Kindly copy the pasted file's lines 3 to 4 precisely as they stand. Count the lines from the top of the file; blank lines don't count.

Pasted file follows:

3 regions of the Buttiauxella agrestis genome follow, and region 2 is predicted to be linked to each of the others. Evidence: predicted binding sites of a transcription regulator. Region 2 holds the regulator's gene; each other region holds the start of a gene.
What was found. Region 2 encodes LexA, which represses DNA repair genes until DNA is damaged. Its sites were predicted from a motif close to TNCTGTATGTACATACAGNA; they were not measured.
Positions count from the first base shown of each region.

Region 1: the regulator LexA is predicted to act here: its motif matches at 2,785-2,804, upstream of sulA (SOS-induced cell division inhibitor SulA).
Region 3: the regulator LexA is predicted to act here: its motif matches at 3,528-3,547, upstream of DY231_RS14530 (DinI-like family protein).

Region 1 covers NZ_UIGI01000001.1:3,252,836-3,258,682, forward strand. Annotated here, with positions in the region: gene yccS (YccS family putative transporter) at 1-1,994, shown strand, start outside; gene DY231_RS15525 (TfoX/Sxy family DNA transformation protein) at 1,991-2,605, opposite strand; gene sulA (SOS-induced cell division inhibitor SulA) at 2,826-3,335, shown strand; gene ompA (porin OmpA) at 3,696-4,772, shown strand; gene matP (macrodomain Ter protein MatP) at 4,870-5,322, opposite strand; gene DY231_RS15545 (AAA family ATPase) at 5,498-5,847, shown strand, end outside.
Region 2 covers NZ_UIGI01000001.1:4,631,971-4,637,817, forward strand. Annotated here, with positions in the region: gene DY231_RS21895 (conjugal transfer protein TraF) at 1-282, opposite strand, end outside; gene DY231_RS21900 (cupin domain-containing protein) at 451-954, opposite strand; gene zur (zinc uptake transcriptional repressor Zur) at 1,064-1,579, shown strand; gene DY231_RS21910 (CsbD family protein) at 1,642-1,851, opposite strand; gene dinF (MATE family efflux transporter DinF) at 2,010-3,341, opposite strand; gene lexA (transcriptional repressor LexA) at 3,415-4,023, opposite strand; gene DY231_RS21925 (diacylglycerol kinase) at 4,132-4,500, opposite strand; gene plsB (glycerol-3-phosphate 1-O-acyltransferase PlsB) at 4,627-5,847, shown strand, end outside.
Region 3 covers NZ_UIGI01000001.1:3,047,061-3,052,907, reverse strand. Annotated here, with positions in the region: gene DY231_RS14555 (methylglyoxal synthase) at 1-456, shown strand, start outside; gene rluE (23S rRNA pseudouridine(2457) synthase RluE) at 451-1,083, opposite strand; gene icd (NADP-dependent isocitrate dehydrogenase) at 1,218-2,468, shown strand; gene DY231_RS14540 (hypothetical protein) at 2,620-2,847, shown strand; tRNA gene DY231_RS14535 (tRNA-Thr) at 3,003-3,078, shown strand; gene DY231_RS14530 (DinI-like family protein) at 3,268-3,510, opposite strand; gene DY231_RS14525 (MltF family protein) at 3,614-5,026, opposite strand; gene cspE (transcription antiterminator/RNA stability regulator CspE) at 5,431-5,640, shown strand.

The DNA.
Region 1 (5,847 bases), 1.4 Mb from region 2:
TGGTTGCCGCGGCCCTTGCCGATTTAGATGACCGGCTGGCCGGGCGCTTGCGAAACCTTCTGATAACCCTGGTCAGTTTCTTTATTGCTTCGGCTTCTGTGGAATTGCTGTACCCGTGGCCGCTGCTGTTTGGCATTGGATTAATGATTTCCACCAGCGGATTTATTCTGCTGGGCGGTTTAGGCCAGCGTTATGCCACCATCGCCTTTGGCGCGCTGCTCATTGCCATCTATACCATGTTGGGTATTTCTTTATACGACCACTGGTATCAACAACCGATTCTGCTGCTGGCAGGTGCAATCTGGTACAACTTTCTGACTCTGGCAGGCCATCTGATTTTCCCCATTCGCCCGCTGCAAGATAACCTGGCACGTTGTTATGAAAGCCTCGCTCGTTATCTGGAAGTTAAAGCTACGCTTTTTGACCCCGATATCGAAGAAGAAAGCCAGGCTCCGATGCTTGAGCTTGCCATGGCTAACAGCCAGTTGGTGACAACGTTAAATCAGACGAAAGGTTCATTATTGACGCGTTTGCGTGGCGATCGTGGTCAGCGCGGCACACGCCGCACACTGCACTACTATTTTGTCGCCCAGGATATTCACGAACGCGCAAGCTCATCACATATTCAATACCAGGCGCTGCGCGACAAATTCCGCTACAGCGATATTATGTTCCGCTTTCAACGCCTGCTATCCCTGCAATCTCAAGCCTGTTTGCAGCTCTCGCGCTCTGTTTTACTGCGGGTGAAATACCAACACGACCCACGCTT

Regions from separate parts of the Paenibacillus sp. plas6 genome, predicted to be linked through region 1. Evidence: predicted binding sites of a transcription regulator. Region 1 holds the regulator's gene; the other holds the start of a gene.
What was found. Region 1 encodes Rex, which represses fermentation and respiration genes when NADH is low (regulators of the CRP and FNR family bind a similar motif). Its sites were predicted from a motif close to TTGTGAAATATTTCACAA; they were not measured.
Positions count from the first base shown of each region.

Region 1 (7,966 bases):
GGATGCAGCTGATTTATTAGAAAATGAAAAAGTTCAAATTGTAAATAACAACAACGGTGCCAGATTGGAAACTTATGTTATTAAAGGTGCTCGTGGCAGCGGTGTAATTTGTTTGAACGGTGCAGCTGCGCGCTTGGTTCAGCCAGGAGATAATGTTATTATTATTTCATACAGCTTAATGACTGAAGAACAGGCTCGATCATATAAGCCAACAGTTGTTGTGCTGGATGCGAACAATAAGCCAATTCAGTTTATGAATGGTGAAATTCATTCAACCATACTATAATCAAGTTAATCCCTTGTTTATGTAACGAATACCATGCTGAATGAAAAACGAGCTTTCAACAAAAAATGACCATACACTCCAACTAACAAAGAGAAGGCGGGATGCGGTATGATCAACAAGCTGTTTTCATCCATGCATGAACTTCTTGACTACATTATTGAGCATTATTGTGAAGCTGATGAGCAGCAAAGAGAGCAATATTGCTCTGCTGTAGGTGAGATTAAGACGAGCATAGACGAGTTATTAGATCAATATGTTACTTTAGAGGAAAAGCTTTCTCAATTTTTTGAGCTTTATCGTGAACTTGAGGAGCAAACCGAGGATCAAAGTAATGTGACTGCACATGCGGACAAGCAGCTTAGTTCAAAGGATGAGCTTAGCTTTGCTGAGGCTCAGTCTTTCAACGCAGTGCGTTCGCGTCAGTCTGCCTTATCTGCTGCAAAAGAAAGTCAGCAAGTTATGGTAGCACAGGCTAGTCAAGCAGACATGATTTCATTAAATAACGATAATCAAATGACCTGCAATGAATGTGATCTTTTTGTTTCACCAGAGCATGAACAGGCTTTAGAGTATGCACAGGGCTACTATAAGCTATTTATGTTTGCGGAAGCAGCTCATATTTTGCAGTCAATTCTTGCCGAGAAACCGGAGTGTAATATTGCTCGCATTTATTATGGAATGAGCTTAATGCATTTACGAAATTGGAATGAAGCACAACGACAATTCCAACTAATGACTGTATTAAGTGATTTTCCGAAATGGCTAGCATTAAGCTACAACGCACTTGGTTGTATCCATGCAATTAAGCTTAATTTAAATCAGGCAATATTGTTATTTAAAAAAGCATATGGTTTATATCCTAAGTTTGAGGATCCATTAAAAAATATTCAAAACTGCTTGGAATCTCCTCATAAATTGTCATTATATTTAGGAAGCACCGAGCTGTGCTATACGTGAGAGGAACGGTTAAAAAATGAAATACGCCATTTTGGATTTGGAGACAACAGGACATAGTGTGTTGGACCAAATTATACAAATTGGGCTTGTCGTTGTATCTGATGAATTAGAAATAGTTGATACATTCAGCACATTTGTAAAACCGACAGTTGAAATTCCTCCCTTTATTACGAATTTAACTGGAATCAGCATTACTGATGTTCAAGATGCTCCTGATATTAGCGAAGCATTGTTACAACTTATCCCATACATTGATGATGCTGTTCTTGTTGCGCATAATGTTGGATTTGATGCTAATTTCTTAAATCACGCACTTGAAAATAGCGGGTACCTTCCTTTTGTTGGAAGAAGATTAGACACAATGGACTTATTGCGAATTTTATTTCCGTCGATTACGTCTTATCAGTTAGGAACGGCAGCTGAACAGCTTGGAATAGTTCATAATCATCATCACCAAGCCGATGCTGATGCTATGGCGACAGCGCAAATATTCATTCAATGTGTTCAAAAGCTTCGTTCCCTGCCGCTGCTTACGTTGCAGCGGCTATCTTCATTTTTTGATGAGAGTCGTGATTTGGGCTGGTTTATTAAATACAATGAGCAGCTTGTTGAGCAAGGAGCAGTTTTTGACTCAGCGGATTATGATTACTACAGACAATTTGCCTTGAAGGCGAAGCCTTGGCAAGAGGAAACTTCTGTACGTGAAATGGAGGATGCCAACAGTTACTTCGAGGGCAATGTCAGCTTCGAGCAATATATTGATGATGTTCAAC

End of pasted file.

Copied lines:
Positions count from the first base shown of each region.

Region 1: the regulator LexA is predicted to act here: its motif matches at 2,785-2,804, upstream of sulA (SOS-induced cell division inhibitor SulA).